UK Conservative party faces calls for Islamophobia inquiry

The Muslim Council of Britain urges Conservative Party Chairman MP Brandon Lewis to take action against Islamophobia.
Monday 04/06/2018
Britain's Prime Minister Theresa May (L) and Conservative party chairman Brandon Lewis (2L) applaud supporters as they arrive at Wandsworth Town hall in London, on May 4. (AFP)
Britain's Prime Minister Theresa May (L) and Conservative party chairman Brandon Lewis (2L) applaud supporters as they arrive at Wandsworth Town hall in London, on May 4. (AFP)

LONDON - The United Kingdom’s largest Muslim umbrella group has formally called for an independent inquiry into Islamophobia in the Conservative Party, suggesting the spectre of anti-Muslim hate was entering the mainstream.

The Muslim Council of Britain (MCB), which represents more than 500 mosques, charities and religious associations, requested a “full audit” of British Prime Minister Theresa May’s party, alleging “more than weekly occurrences of Islamophobia” from party representatives.

The MCB specifically called for the Tories to publish a list of incidents of Islamophobia within the party and what action has been taken to address them. It also wants the party to adopt an education and training programme on Islamophobia.

The MCB sent an open letter to Conservative Party Chairman MP Brandon Lewis asking for a public inquiry.

Responding to the MCB letter, which was apparently sparked by social media postings by Conservative MP Bob Blackman, a Conservative Party statement said: “We take all such incidents seriously, which is why we have suspended all those who have behaved inappropriately and launched immediate investigations.”

The MCB letter, signed by MCB Secretary-General Harun Khan, praised Lewis for establishing a code of conduct for members of parliament and local election candidates and asked that people e-mail Lewis with reports of Conservative Party bigotry.

“Yet no action has been taken against Bob Blackman MP who has now shown a consistent record of endorsing Islamophobia,” the letter states. “Mr Blackman is not the only one who has fostered Islamophobia in your party. Just last month, there were more than weekly occurrences of Islamophobia from candidates and representatives of the Conservative Party.”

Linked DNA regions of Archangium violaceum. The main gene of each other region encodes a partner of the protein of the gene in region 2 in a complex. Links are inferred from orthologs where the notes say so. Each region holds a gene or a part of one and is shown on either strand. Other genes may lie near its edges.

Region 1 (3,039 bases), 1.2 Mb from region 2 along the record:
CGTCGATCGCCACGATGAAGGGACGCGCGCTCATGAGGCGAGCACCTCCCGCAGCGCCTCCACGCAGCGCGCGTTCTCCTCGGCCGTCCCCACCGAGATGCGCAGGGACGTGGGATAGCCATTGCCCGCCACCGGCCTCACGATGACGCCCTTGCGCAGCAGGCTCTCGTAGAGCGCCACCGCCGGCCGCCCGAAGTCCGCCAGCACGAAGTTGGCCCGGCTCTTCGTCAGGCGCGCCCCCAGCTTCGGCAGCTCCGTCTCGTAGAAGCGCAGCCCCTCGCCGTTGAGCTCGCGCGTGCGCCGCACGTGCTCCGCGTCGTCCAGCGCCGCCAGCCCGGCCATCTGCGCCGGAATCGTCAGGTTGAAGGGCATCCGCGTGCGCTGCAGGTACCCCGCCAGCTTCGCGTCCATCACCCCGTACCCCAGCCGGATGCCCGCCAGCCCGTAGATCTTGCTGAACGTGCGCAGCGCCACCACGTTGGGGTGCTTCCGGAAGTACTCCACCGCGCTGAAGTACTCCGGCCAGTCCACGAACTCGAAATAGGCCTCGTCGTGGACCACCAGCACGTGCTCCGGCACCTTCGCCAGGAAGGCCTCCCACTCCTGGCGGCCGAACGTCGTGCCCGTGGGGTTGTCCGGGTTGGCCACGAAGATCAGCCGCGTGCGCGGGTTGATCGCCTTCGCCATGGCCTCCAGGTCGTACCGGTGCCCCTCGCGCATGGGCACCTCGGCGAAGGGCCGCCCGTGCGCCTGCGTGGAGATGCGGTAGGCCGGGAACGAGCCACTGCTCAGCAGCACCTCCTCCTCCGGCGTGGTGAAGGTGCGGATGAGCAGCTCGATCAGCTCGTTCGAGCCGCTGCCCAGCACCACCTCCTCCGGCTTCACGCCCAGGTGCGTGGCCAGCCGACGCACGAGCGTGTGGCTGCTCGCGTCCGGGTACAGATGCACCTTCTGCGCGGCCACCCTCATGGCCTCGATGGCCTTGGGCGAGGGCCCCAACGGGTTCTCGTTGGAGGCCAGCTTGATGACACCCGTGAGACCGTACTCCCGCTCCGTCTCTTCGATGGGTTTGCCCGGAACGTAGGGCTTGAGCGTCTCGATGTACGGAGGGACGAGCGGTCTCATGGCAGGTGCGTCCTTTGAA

Blackman has faced criticism for retweeting posts on Twitter by far-right figures, including former English Defence League leader Tommy Robinson, and hosting events in parliament featuring Hindu nationalist Tapan Ghosh, who is known for his anti-Islamic views.

Robinson, a self-proclaimed “anti-Islam” campaigner, was jailed for contempt of court after he broadcast an hour-long video over Facebook from outside Leeds Crown Court, breaking reporting restrictions on a case.

In 2017, Labour MP Naz Shah brought up the issue of hosting Ghosh at parliamentary event. “Mr Ghosh holds abhorrent views, is on record for calling upon the United Nations to control the birth rate of Muslims, praising the genocide of Rohingya Muslims in Burma and also said Muslims should be forced to leave their religion if they come to a Western country,” she told MPs.

“It seems incredible to me that any member would think it would be acceptable to host a meeting with this individual, let alone invite him to our House of Commons,” she added.

Blackman said: “I did not host Tapan Ghosh in parliament. He was invited by an organisation without my knowledge. In the past, I shared a social media post in error, which I apologised for at the time. I will continue working with all communities in my constituency and I condemn Islamophobia.”

The MCB listed Islamophobic incidents from earlier this year that it said should be investigated, highlighting the way in which anti-Muslim sentiment is becoming more mainstream, including comments from Conservative representatives and candidates likening Islam to Nazism and drawing parallels between Islam and violence.

“These cases are just the tip of the iceberg,” warned the MCB, which pointed to the “shocking Islamophobia that left Muslim communities reeling after the 2016 London mayoral campaign.” The Conservative candidate for London mayor, Zac Goldsmith, faced criticism over his campaign against Labour’s Sadiq Khan, with critics pointing to its “dog whistle” nature.

The MCB’s request for an independent inquiry into the Conservative Party was backed by Baroness Sayeeda Warsi, the first Muslim woman appointed to the cabinet who is a Conservative peer.

Warsi told local news affiliates that the Conservative Party had “buried its head in the sand” over allegations of Islamophobia.

“What I would like to see is, first of all, people within the party stopping denying this is an issue and then starting to acknowledge the extent of the issue and then setting out a clear pathway of how we’re going to deal with it,” she told Sky News.

“Each time it kind of seems we’ve said, ‘Yes, we take these issues very seriously’ and then shrugged our shoulders and moved on.”

The Conservative Party hit back with Home Secretary Sajid Javid linking members of the MCB with extremism.

“The MCB does not represent Muslims in this country. You find me a group of Muslims that thinks that they’re represented by the MCB… I would be very suspicious of anything that they’ve got to say, not least because [a policy] under the last Labour government and a policy continued by us. We don’t deal with the MCB,” he said.

The MCB denied Javid’s allegations. Khan said Javid had chosen to “shoot the messenger.”

“If the response is to instead attack the MCB, it sadly indicates that the party has no interest in dealing with this matter with the seriousness it deserves,” he said.